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\iteman{ZMATH 2009e.00493}
\itemau{Nitecki, Zbigniew H.}
\itemti{Calculus deconstructed. A second course in first-year calculus.}
\itemso{MAA Textbooks. Washington, DC: The Mathematical Association of America (MAA) (ISBN 978-0-88385-756-4/hbk; 978-0-88385-758-8/solutions manual). xvi, 491~p. (2009).}
\itemab
From the back cover: ``[The textbook] is a thorough and mathematically rigorous exposition of single-variable calculus for readers with some previous exposure to calculus techniques but not to methods of proofs. [\dots] Standard topics and techniques [\dots] are presented in the context of a coherent logical structure. [\dots] Numerous examples reinforce both practical and theoretical understanding, and extensive historical notes explore the arguments of the originators of the subject." From the Idiosyncracies in the Preface, pp. xi-xii: ``After three centuries of calculus texts, it is probably impossible to offer something truly new. However, here are some of the choices I have made: Level: `Calculus' and `analysis' -- which for Newton et al. were aspects of the same subject -- have in our curriculum become separate countries. I have stationed this book firmly on their common border. [\dots] Logic: An underlying theme of this book is the way the subject hangs together on the basis of mathematical arguments. The approach is relatively informal [\dots] Limits: The limit idea at the heart of this treatment is the limit of a sequence, rather than the standard $\varepsilon~-~\delta$ limit of a function [\dots] Logarithms and exponentials: [\dots] I have chosen the ahistorical but more natural route of starting with natural powers to define exponentials and then defining logarithms as their inverses [\dots] History: I have injected some of the history of various ideas, in some narrative at the start of each chapter and in exercises denoted `History Notes', which work through specific arguments from the initiators of the subject; [\dots] much of the discussion is based on secondary sources, although where I have had easy access to the originals I have tried to consult them as well." List of chapters (and appendices): 1. Precalculus, 2. Sequences and their Limits, 3. Continuity, 4. Differentiation, 5. Integration, 6. Power Series, A. The Rhetoric of mathematics (Methods of Proof), B. Answers to Selected Problems. The theory presented in each of 42 sections is preceded by very detailed elaboration of examples, with calculations provided with a great care of clearness, also when they are quite elementary ones. To each but the first section there are assigned numerous exercises, altogether nearly 600 items, many of them subdivided into dozens of examples. Again from the Preface, p. xiii, l. 11-18 from above: ``The exercises come in four flavors: Practice problems are meant as drill in techniques and intuitive exploration of ideas. Theory problems generally involve some proofs. [\dots] Challenge problems require more ingenuity and persistence. [\dots] History notes are hybrids of exposition and exercise, designed to aid an active exploration of specific arguments from some of the originators of the field." [The author announces that there exists a separate Solution Manual accompanying the book.] Historical notes are found in the problem parts of the following sections [Section | Note(s)]: 2.4. Finding limits | An exercise taken from Euclid's {\it Elements}; Leibniz sums a geometric series. 2.6. Bounded sets | Bolzano's Lemma. 3.1. Continuous functions | on definitions of the trigonometric functions (originated by Euler). 3.2. The Intermediate Value Theorem and inverse functions | Bolzano's proof of the IVT; Cauchy's proof of the IVT. 3.4. Limits of functions | Newton on $\sin \theta / \theta$. 4.2 Formal differentiation | Law of Cosines and Pythagoras' Theorem; Newton's proof of Product Rule; Newton differentiates $\sin x$. 4.7. Extrema revisited | Fermat on maxima and minima. 4.9. Mean value theorems | Cauchy's Mean Value Inequality. 4. 11. Continuity and derivatives (optional) | Bolzano's example. r45Area and the definition of the integral | Areas of circles in Euclid; Areas of circles in Archimedes. 5.3. The Fundamental Theorem of Calculus | Early calculations of $\int {x^k dx}$; $\int {x^k dx}, k$ a positive integer; Fermat's alternate calculation of $\int {x^k dx}, k > 0 $ rational; Wallis' calculation of $\int {x^k dx}, k > 0 $ rational; Leibniz's version of the Fundamental Theorem of Calculus; Newton's version of the Fundamental Theorem of Calculus. 5.4. Formal integration I: Manipulation formulas | Leibniz's derivation of integration by parts. 5.7. Improper integrals | Fermat's calculation of $\int {x^{-k}dx}$. 5.9. Riemann's characterization of integrable functions (optional) | Riemann's discontinuous integrable function. 6.1. Local approximation of functions by polynomials | Taylor's derivation of his series. 6.5. Handling power series | Newton's binomial series; Wallis' representation of $\pi$; Leibniz' series; Abel's Theorem; Some series for $\ln 2$; Mercator's series; Euler on $e$. The Bibliography consists of 57 items, most of them refer to historical original papers or historical surveying books. The items named in the Preface as the main sources of historical informations contained in the book are: {\it O. Toeplitz}, The calculus. A genetic approach. Chicago, Ill.: The University of Chicago Press (1963; Zbl 0125.00109) and {\it C. H. Edwards}, The historical development of the calculus. New York - Heidelberg - Berlin: Springer-Verlag (1979; Zbl 0425.01001).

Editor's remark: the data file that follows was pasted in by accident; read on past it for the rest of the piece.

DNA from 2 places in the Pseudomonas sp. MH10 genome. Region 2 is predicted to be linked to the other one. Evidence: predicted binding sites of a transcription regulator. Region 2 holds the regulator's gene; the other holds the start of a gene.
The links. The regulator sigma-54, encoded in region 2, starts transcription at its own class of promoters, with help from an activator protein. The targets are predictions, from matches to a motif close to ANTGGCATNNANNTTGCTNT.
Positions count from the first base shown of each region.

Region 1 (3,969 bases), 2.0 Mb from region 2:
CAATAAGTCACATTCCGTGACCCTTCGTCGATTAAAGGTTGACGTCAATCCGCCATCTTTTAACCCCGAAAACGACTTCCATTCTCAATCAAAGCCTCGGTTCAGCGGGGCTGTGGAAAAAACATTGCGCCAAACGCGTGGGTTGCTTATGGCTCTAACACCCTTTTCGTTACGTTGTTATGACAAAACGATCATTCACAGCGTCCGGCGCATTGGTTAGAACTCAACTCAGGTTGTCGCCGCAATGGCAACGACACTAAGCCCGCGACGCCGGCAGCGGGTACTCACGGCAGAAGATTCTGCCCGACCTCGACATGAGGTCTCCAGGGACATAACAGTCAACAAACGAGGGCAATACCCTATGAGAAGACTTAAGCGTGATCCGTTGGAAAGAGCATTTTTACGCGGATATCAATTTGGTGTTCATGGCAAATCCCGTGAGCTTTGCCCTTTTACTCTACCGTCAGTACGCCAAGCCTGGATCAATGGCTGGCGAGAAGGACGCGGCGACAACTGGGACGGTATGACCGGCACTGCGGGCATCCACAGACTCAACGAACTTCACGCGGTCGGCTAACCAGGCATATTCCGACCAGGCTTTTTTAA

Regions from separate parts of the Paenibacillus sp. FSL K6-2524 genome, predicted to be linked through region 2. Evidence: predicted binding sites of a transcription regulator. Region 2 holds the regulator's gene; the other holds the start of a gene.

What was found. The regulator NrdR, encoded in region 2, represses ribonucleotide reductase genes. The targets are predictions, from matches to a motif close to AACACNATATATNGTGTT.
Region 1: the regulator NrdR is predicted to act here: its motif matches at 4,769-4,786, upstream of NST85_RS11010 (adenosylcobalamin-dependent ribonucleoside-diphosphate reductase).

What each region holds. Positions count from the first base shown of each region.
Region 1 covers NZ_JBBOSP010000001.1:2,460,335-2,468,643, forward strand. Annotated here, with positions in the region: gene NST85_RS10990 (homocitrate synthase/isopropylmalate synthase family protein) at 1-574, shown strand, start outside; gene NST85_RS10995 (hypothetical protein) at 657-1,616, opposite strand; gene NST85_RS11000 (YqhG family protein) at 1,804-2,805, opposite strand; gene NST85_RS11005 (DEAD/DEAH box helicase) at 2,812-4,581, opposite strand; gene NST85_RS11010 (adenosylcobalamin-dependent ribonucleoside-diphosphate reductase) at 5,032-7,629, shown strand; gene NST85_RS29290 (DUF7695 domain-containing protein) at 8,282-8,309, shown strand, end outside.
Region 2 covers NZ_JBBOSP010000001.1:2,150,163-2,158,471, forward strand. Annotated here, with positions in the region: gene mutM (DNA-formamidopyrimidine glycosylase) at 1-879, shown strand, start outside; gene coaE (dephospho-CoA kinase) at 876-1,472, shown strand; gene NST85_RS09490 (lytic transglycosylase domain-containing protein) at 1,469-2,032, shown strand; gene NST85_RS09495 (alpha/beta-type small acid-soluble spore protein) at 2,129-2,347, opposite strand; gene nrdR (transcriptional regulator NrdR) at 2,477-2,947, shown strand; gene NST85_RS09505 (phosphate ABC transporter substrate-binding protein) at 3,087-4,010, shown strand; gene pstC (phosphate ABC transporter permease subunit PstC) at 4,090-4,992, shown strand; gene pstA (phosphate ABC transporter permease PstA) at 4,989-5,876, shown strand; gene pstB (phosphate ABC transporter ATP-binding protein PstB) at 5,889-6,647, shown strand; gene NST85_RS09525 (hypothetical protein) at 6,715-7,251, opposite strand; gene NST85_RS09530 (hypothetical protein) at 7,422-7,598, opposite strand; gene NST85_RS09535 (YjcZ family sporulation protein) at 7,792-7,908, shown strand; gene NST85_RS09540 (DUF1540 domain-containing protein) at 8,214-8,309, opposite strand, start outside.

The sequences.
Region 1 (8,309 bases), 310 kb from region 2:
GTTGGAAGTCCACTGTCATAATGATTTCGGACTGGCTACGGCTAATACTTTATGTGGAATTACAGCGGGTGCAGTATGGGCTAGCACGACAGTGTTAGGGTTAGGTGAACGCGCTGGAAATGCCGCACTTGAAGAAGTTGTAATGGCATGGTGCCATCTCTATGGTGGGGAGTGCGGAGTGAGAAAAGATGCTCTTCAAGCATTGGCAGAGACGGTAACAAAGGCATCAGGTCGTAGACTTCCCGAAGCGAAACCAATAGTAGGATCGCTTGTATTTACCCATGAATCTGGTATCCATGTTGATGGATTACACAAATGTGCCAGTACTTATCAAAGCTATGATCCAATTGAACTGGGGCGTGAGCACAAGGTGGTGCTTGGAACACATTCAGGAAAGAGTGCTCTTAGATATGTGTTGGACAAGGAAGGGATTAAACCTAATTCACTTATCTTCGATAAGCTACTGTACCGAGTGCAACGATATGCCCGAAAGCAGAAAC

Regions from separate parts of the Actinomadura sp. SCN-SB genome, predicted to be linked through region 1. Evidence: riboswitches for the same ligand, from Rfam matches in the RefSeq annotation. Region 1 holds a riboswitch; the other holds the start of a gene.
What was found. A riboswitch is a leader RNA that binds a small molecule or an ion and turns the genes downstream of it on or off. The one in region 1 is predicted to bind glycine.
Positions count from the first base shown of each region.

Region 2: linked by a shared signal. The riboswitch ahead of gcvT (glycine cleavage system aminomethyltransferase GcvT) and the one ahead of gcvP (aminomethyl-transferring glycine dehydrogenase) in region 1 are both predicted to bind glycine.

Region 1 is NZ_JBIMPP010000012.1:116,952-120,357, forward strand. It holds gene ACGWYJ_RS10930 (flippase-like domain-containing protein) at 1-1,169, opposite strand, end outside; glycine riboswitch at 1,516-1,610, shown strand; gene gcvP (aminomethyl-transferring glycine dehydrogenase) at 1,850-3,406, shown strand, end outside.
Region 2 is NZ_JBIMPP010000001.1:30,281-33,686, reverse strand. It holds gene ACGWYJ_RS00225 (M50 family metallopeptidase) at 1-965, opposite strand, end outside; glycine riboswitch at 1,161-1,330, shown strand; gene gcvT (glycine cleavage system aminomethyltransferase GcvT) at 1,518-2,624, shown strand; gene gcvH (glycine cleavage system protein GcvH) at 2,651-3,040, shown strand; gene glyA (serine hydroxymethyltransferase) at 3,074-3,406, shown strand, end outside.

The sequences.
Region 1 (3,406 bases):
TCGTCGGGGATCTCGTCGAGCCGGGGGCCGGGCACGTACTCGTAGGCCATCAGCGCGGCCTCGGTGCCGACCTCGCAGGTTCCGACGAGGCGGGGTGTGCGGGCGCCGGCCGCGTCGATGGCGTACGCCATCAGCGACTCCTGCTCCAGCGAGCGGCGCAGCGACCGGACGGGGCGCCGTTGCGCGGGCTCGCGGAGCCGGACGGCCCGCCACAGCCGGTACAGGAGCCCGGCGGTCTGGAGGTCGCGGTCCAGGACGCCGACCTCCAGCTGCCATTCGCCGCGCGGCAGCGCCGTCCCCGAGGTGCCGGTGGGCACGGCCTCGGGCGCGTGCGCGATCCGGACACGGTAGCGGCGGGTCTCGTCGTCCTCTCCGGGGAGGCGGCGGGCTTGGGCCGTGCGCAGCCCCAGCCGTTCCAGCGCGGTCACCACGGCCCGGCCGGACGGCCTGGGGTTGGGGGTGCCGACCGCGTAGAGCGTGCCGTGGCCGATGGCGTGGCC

\itemrv{Bogdan A. Choczewski (Krak\'ow)}
\itemcc{I15 I45 I55 I65}
\itemut{real functions; calculus; historical comments; exercises and problems; textbooks}
\itemli{}
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